Europe Consults on Digital Health

Digital health solution providers, and users of digital health services, should take note of three recently launched EU public consultations in the digital health space, and may wish to make submissions to help shape the future of digital health initiatives in the EU.  The earliest deadline for submissions is 16 August 2017.

EU Commission Transformation of Health Care in the Digital Single Market Consultation

On 20 July 2017, the European Commission launched a consultation on the “Transformation of Health and Care in the Digital Single Market”.  This Consultation covers three broad areas:

  • Cross-border access to and management of personal health data.
  • A joint-European exploitation of resources (including digital infrastructure), to advance health research, disease prevention, treatment and personalised medicine.
  • Promoting the uptake of digital innovation to support citizen feedback and interaction between patients and health care providers.

Submissions to the Consultation close on 12 October 2017.

Consultation results will feed into a European Commission policy document known as a “Communication”, which is expected to be announced by the end of the year.

EU Commission Communication on Digital Transformation of health and care in the context of the Digital Single Market Roadmap

On 19 July 2017, the European Commission published a roadmap outlining the European Commission’s intentions for Communication.  The roadmap aims to:

  • Enable citizens’ secure access to electronic health records and e-prescriptions and the possibility to share them across borders when traveling, working or living in another Member State.
  • Advance research, disease prevention and personalised health and care in key areas by enabling access to data sets and medical expertise across borders.
  • Promote widespread uptake of digital tools to facilitate patient feedback and better interaction/cooperation between citizens and healthcare providers, leading to better health care services and empowered citizens.

From the roadmap, it does not look like any legislation is anticipated (e.g. there is no reference to an “e-health Directive” that would provide for a pan-EU basis for secondary use of patient data).  The roadmap is also silent on the European Commission’s wider free flow of data legislative intentions.  The Commission is accepting feedback on the roadmap until 16 August 2017.

EU Presidency Digital Health Society Consultation

Finally, we note that the Estonian Presidency of the Council of the European Union has also launched a brief Digital Health Society consultation.  This consultation includes questions relating to whether citizens are sufficiently informed of the benefits of the sharing of data for health care services or research, ensuring there is adequate precaution to guarantee the privacy, confidentiality, and security of data, and interoperability challenges.  This consultation is open until 30 August 2017.

Getting involved

Interested parties, including digital health solution providers, operators and users of digital health tools, public authorities, hospitals, insurers and researchers and research institutions should consider making submissions to these consultations help shape digital health policy in the EU on wide-ranging matters including data privacy, medical device and healthcare regulation, and consumer rights.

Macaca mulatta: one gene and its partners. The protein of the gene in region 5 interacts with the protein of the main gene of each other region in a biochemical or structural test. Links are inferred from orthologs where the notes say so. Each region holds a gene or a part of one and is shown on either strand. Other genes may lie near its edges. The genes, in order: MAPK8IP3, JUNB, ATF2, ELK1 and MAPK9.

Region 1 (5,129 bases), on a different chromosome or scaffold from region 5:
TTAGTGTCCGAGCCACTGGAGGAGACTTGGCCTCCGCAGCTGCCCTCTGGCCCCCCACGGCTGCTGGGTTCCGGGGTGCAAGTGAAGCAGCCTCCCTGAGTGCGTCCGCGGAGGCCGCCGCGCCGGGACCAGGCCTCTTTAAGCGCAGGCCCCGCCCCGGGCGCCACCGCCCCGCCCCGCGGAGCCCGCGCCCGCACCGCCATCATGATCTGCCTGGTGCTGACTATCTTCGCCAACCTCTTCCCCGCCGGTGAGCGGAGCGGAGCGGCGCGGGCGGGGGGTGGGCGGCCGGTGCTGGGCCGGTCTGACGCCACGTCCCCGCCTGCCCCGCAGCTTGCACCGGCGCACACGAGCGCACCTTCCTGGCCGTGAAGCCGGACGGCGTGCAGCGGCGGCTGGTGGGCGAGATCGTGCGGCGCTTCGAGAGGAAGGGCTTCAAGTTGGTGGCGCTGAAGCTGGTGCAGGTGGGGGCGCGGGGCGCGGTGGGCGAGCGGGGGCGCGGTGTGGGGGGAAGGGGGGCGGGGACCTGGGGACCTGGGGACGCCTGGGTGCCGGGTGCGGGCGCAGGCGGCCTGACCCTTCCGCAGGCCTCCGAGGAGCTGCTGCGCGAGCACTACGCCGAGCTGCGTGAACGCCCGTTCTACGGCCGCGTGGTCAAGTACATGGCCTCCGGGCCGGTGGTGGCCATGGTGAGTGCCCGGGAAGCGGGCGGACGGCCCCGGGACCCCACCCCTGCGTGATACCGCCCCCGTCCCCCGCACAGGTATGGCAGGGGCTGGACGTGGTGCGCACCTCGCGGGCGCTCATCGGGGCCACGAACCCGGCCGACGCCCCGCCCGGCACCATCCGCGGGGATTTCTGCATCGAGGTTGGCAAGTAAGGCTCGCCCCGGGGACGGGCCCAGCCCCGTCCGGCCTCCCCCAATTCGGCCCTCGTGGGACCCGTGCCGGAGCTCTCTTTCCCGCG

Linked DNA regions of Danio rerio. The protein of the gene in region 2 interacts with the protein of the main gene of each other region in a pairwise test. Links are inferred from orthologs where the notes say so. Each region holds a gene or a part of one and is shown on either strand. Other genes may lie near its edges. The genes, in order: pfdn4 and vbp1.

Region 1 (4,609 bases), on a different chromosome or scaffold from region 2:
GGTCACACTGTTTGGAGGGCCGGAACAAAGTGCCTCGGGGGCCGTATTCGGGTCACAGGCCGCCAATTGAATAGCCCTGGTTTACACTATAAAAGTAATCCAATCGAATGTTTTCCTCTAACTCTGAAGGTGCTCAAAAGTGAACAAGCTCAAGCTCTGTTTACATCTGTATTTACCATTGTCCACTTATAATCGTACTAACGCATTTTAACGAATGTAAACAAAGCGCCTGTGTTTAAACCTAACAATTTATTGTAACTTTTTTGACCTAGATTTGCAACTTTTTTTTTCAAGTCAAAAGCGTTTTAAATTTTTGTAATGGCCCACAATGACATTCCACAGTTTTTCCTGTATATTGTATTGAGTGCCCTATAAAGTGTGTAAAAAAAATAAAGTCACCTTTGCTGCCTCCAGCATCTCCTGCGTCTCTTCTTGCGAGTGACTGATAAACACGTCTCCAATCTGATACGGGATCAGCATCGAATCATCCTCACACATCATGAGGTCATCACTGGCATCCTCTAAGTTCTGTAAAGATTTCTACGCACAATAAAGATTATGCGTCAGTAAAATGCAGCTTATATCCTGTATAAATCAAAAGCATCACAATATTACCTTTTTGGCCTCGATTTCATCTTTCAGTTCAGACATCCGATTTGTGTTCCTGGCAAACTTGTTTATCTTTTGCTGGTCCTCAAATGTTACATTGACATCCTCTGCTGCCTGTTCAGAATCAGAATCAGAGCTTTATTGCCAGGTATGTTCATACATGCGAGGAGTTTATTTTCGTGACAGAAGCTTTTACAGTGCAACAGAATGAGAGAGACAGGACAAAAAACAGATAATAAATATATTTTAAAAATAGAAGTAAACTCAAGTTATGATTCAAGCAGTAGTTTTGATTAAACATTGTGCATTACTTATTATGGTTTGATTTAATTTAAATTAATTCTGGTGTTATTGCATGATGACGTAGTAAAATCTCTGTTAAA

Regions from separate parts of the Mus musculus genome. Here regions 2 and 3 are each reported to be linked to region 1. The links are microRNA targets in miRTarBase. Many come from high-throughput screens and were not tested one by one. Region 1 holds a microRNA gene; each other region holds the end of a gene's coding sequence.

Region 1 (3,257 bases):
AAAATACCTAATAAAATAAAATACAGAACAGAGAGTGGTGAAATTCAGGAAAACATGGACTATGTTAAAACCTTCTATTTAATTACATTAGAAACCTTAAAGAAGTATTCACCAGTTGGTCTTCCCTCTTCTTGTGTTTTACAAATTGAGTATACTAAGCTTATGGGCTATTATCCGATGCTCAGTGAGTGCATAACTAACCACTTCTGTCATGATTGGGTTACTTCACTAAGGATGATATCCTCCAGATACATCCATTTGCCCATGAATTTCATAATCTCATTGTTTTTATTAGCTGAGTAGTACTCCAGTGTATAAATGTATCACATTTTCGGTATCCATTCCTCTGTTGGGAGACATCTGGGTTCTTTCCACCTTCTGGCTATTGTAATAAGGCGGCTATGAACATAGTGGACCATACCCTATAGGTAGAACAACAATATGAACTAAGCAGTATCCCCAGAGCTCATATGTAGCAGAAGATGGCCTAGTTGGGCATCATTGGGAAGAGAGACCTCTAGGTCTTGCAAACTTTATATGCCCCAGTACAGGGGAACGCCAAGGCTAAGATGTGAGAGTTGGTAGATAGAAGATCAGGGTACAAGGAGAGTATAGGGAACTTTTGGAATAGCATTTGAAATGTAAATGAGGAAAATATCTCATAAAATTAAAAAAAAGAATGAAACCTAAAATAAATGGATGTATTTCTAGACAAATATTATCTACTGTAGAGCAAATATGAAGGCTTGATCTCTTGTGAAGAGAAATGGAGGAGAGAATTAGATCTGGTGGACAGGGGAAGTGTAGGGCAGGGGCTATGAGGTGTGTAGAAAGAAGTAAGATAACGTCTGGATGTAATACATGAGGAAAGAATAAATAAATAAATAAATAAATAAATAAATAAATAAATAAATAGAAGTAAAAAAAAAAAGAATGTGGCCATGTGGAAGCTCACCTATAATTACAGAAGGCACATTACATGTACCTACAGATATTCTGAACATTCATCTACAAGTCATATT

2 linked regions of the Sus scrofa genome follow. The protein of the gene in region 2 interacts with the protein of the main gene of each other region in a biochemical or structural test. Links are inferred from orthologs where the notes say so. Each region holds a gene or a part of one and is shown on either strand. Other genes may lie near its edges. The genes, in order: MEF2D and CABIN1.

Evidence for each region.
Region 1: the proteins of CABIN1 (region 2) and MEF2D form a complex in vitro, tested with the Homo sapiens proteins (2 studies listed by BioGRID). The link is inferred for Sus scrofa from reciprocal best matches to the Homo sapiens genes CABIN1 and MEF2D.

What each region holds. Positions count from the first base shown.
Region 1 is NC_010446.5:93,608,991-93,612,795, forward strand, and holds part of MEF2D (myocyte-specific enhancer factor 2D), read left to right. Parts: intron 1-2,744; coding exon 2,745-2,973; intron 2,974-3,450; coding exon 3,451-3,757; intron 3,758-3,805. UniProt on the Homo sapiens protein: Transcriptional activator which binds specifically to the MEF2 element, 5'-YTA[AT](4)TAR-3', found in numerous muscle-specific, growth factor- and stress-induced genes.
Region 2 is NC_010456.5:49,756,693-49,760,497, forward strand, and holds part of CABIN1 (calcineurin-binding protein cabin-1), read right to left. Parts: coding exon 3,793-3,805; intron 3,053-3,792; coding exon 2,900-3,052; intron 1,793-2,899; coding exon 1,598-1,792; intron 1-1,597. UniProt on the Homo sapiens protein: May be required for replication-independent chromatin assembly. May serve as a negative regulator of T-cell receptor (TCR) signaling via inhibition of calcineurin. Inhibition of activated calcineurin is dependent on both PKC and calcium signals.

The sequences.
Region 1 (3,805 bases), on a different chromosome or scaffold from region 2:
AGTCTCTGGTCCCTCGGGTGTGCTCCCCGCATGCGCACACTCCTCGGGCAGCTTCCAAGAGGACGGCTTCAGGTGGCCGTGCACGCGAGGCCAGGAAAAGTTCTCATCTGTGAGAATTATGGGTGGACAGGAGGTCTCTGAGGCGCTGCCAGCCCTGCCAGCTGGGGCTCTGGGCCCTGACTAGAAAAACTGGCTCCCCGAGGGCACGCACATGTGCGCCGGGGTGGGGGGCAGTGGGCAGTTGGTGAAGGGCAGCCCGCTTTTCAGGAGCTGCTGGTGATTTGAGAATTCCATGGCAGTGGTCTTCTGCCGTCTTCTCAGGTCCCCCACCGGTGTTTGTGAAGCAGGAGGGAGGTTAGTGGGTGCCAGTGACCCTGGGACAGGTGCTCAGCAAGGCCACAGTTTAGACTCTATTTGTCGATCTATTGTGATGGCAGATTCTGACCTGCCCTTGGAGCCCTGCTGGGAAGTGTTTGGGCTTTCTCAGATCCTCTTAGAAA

For further information please contact:

Daniel Pavin

Grant Castle

Brian Kelly

Sarah Cowlishaw

Joshua Gray

ICO Rules UK Hospital-DeepMind Trial Failed to Comply with UK Data Protection Law

The UK Information Commissioner’s Office (“ICO”), which enforces data protection legislation in the UK, has ruled that the NHS Royal Free Foundation Trust (“Royal Free”), which manages a London hospital, failed to comply with the UK Data Protection Act 1998 in providing 1.6 million patient records to Google DeepMind (“DeepMind”), requiring the Royal Free to sign an undertaking committing to changes to ensure it is acting in line with the UK Data Protection Act.

On September 30,  2015, the Royal Free entered into an agreement with Google UK Limited (an affiliate of DeepMind) under which DeepMind would process approximately 1.6 million partial patient records, containing identifiable information on persons who had presented for treatment in the previous five years together with data from the Royal Free’s existing electronic records system.  On November 18, 2015, DeepMind began processing patient records for clinical safety testing of a newly-developed platform to monitor and detect acute kidney injury, formalized into a mobile app called ‘Streams’. Continue Reading

European Cloud in Health Advisory Council Calls For Review of eHealth Rules and Ethics of Medical Data Re-Use

On May 11, 2017, the European Cloud in Health Advisory Council (ECHAC) – a group of healthcare organizations, technology companies and patient representatives  –  launched its second whitepaper focused on use of data to improve health outcomes and delivery of care.

ECHAC launched the whitepaper at an eHealth Week 2017 session attended by ECHAC participants and members of the European Parliament, European Commission and several national health ministries.

The whitepaper identifies the advances that technologies like cloud computing and artificial intelligence are driving in areas such as telemedicine, clinical decision support software, carer productivity, health service optimization and research.  The paper also highlights regulatory and policy “blockers” to the roll out of technology in the healthcare sector — including national rules that unduly restrict (or are perceived to restrict) processing or storage of patient data in the cloud.